You’ll have to excuse the geeky Greek mythology reference in the title; strange though it may seem, Classics grads don’t get to use their degrees too often in real life. If you’re not into slightly obscure deities from ancient cultures (though I find it hard to imagine why anyone wouldn’t be), Eos is the Greek goddess/personification of dawn.
Trust me, it’s relevant.
Let me take you to the end of last summer, somewhere in the middle of September. I’d just gone back to work after six months of full-time furlough, and having spent half a year with no demands on my time or obligations to anyone other than myself, I was filled with resolve to make the most of every single moment I didn’t now owe to my employer.
So, one Monday morning, finding myself inexplicably awake around 5am, instead of doing the normal-human thing of turning over for another couple of hours of sleep before work, I decided to take advantage of the fact that I was naturally conscious at an hour I would never usually have been able to prise myself out of bed at… and go and catch a sunrise.
As I quickly threw on a jumper and jeans, I dithered over my destination. My main dilemma was whether to opt for altitude – the hill in Montmartre on which the basilique du Sacré-Cœur sits was a strong contender – or proximity to the Seine. In the end, I settled on Pont Alexandre III on the basis that there’s nowhere I like to catch a parisian sunset more than by the river, and that the famous bridge would be close enough that I’d make it in time on foot. The distance was an important consideration; I didn’t have long if I wanted to arrive in time to see the whole show.
When I stepped out onto the street, the city still seemed to be shrouded in the deep velvet darkness of the night. No sooner had I turned the corner, though, than I could see that black was already bleeding into blue on the horizon. I immediately picked up my pace. The race was on: anglaise expat on her quest for a Seine-side sunrise, vs. the lightening sky.
I strode through the silent streets, retracing the route to the river I’d taken dozens of times before. Since there was nobody around, I even dared to pull my facemask off (we’ve been required to wear them in all public places since last summer), and thirstily drank in the cool early-morning air, revelling in the easy breathing and the feeling of the fresh breeze on my liberated face.
By the time I was circling around Les Invalides, the inky blue overhead was starting to give way to lighter hues; the looming golden dome of the cathedral made a striking silhouette against the first pale pinks and yellows fading into the skyline. I didn’t have long.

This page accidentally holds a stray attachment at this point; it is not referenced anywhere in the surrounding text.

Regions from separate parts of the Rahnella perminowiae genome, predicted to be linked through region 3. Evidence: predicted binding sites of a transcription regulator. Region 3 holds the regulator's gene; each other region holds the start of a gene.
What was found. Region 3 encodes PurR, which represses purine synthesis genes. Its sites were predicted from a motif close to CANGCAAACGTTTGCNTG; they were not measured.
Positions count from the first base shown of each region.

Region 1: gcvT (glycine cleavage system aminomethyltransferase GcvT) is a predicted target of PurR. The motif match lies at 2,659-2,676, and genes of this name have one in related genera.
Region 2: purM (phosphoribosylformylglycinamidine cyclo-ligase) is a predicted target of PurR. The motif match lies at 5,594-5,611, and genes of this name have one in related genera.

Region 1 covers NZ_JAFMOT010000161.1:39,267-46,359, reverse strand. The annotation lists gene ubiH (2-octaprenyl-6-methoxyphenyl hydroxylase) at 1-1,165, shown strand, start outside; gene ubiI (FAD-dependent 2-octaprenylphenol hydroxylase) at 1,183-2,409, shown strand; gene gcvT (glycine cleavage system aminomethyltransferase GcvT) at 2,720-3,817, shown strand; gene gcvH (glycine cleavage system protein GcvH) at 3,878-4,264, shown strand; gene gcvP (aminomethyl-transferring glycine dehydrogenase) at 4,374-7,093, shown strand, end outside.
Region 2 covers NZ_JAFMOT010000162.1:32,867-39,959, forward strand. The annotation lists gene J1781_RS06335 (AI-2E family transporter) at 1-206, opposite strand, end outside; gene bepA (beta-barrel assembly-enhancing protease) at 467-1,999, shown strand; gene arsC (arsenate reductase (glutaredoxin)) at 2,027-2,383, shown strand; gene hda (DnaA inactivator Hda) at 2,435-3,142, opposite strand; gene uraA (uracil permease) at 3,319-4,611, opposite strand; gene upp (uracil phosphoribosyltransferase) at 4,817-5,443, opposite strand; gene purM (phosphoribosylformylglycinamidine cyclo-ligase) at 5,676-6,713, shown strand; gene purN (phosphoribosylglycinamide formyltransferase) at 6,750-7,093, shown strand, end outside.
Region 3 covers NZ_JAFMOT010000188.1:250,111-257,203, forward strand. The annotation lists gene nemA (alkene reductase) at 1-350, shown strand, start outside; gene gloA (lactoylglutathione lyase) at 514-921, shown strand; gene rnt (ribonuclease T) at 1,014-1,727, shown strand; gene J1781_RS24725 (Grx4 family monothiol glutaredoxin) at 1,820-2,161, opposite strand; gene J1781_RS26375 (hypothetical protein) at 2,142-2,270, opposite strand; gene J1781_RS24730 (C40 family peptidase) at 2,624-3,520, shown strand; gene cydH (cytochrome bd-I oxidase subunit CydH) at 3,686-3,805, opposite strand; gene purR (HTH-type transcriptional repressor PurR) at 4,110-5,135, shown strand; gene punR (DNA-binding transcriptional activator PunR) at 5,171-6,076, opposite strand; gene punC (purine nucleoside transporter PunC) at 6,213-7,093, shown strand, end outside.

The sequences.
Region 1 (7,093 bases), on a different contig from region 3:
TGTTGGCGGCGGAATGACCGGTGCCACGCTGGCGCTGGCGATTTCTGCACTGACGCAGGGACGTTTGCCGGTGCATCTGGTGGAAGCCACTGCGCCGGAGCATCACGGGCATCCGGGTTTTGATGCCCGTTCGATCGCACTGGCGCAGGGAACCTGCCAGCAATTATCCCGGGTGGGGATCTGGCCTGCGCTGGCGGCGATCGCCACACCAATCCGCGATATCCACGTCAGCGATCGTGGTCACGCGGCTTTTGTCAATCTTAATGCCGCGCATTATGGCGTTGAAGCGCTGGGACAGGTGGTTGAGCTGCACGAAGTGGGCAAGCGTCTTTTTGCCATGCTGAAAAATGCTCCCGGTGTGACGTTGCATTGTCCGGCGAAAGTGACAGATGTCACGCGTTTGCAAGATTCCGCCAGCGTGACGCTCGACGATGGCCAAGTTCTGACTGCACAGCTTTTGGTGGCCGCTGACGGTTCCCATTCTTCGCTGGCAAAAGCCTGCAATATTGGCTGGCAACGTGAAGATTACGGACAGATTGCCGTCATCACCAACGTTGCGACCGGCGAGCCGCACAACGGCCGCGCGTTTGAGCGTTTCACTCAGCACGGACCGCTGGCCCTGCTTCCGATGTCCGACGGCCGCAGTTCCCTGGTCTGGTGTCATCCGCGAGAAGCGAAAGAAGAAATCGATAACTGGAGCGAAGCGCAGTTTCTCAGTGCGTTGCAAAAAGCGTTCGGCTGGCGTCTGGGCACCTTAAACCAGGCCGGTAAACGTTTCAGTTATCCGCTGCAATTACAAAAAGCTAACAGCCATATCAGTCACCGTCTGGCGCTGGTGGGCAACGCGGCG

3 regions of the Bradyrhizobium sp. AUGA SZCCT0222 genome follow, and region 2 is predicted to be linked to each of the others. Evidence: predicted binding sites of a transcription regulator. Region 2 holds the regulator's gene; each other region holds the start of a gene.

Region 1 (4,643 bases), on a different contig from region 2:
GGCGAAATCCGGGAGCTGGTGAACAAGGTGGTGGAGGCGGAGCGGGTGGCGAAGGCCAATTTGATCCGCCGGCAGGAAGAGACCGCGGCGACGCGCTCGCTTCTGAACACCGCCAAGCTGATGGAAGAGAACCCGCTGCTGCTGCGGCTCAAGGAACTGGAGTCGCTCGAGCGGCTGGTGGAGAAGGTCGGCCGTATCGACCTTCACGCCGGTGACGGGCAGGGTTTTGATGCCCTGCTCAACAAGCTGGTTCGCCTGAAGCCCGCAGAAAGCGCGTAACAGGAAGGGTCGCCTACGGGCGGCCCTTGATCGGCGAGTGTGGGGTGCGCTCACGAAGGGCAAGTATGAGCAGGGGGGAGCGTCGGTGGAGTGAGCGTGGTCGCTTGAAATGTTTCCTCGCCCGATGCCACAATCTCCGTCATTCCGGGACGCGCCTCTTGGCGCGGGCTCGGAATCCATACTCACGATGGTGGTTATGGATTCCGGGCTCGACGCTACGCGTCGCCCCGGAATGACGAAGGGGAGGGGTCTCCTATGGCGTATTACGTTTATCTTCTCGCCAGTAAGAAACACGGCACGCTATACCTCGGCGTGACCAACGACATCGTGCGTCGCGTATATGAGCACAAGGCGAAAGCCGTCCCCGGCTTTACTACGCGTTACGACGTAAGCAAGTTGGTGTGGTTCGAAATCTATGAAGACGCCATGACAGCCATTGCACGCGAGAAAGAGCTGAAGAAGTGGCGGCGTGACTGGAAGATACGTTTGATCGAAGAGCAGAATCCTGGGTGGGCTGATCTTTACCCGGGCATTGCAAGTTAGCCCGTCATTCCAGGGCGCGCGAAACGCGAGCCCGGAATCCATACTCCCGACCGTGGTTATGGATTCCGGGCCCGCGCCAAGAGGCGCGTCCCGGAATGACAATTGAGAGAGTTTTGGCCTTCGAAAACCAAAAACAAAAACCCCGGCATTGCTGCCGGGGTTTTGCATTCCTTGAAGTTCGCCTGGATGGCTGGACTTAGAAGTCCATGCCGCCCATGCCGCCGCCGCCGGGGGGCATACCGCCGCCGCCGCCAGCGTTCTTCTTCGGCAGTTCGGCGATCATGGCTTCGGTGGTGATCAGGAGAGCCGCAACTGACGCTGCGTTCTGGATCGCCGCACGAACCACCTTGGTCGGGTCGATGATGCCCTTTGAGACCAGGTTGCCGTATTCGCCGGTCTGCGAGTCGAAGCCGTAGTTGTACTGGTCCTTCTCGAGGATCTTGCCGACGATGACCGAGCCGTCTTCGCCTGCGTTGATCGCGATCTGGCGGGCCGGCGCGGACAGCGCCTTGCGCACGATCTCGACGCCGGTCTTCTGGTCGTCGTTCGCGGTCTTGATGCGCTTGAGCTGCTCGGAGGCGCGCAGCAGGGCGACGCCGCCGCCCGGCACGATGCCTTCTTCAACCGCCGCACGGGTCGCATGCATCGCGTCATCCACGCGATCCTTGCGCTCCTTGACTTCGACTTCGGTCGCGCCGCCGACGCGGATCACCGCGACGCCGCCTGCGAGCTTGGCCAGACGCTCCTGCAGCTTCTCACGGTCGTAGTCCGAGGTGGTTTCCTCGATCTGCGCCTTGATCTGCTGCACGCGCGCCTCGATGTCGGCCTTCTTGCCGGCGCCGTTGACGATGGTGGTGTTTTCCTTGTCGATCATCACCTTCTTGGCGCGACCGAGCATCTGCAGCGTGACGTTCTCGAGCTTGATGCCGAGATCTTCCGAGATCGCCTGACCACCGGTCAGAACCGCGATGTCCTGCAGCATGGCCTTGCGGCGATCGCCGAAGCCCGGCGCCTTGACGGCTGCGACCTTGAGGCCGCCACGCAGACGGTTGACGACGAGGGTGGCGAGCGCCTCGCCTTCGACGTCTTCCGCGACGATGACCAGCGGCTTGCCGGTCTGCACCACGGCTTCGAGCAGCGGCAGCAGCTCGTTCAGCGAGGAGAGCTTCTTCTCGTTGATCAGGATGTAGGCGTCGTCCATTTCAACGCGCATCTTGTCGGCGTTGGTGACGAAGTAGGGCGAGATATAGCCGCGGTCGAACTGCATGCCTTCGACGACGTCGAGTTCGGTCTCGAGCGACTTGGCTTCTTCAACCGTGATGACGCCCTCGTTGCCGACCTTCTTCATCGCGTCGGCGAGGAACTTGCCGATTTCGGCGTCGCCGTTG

Fortunately, I also didn’t have far to go. Once I was on the other side of Invalides, it was the final leg – just one straight stretch of road between me and my destination.
…Only, no sooner had I reached said destination than I realised that, rather than admiring the sunset from Pont Alexandre III, the significantly better view would be the one with the magnificent bridge in it. So I hightailed it over to the next bridge along the Seine, and made it just in time to see the real show start.
What can I say? It was everything you could want from a sunrise. A perfect specimen. The colours were magnificent, the transition from dawn to daytime doubly lovely for being reflected back from the silky surface of the Seine, surprisingly smooth beneath my feet. And dividing the reflection from the real thing, the impressively extravagant Pont Alexandre III.
The 19th century structure is actually classified as a “monument historique”, and it’s easy to see why. Between the intricate moulding and elaborate lampposts running the length of each of the arches, the enormous pillars topped with gilded statues on either side of both banks, and the ornate copper reliefs marking the midpoint of the pont, this is quite clearly no ordinary bridge. Suffice to say, it made a stunning addition to the main event.
I watched the sky gradually cycle through a spectrum of pretty pastels from my vantage point right in the middle of the-next-bridge-along, leaning on the cold stone ledge until my forearms went numb. Then, taking the discomfort as my cue, I made my way back to Pont Alexandre III and caught the sun cresting the horizon from there.
Something I find particularly fascinating about sunrises and sunsets is that those two brief moments are the only times at which you can really see the sun moving. I’ve always thought it funny, how it looks for all the world to be completely stationary if you glance up at any given point of the day – but that it does its disappearing and reappearing so quickly. Enthralled as ever, I watched the tiny blazing ball of orange make its distant ascent.
I stayed until the sun was well on its way up and the sky had turned almost entirely bright blue, save for a last lingering lightness around the edges. I must have taken a hundred photos and I could have taken hundreds more; I spent all morning wavering between the desire to enjoy the moment IN the moment, and a compulsion to capture such breathtaking beauty.
Even then, though, I wasn’t quite ready to return to “real life” (i.e. my job). I decided being up and out so early merited a special breakfast (not like the sunrise itself wasn’t reward enough, but any excuse), so I took a (significant) detour via a fabulous boulangerie called Du Pain et des Idées (literally, “Bread and ideas” – what a wonderful name) and picked up a pain au chocolat. Arguably the best pain au chocolat I have EVER tasted, incidentally. Well worth trekking half way across Paris for, and a suitably enjoyable conclusion to my mini morning adventure.
Mission accomplished and breakfast obtained, I set off back the way I’d come, practically skipping through the streets as the sleepy city woke up around me. I think I smiled the whole way home.